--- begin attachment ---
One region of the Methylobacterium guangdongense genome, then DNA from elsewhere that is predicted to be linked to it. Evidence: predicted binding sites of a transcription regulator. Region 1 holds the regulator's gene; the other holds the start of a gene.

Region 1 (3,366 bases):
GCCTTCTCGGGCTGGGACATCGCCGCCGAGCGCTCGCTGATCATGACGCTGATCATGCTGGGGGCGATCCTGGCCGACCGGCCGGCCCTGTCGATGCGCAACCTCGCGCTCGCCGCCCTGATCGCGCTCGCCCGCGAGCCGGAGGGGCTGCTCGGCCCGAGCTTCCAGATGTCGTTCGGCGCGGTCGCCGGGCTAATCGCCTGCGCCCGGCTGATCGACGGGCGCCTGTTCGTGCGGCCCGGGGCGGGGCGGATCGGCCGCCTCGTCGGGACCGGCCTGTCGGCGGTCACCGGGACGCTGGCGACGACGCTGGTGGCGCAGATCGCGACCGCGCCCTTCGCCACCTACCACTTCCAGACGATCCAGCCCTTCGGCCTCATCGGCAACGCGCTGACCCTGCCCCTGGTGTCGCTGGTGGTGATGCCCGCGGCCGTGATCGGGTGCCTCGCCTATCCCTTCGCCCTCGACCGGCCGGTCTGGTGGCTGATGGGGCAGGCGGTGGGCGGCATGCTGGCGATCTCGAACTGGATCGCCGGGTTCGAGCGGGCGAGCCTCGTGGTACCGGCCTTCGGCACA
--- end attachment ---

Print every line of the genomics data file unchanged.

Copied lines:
One region of the Methylobacterium guangdongense genome, then DNA from elsewhere that is predicted to be linked to it. Evidence: predicted binding sites of a transcription regulator. Region 1 holds the regulator's gene; the other holds the start of a gene.

Region 1 (3,366 bases):
GCCTTCTCGGGCTGGGACATCGCCGCCGAGCGCTCGCTGATCATGACGCTGATCATGCTGGGGGCGATCCTGGCCGACCGGCCGGCCCTGTCGATGCGCAACCTCGCGCTCGCCGCCCTGATCGCGCTCGCCCGCGAGCCGGAGGGGCTGCTCGGCCCGAGCTTCCAGATGTCGTTCGGCGCGGTCGCCGGGCTAATCGCCTGCGCCCGGCTGATCGACGGGCGCCTGTTCGTGCGGCCCGGGGCGGGGCGGATCGGCCGCCTCGTCGGGACCGGCCTGTCGGCGGTCACCGGGACGCTGGCGACGACGCTGGTGGCGCAGATCGCGACCGCGCCCTTCGCCACCTACCACTTCCAGACGATCCAGCCCTTCGGCCTCATCGGCAACGCGCTGACCCTGCCCCTGGTGTCGCTGGTGGTGATGCCCGCGGCCGTGATCGGGTGCCTCGCCTATCCCTTCGCCCTCGACCGGCCGGTCTGGTGGCTGATGGGGCAGGCGGTGGGCGGCATGCTGGCGATCTCGAACTGGATCGCCGGGTTCGAGCGGGCGAGCCTCGTGGTACCGGCCTTCGGCACA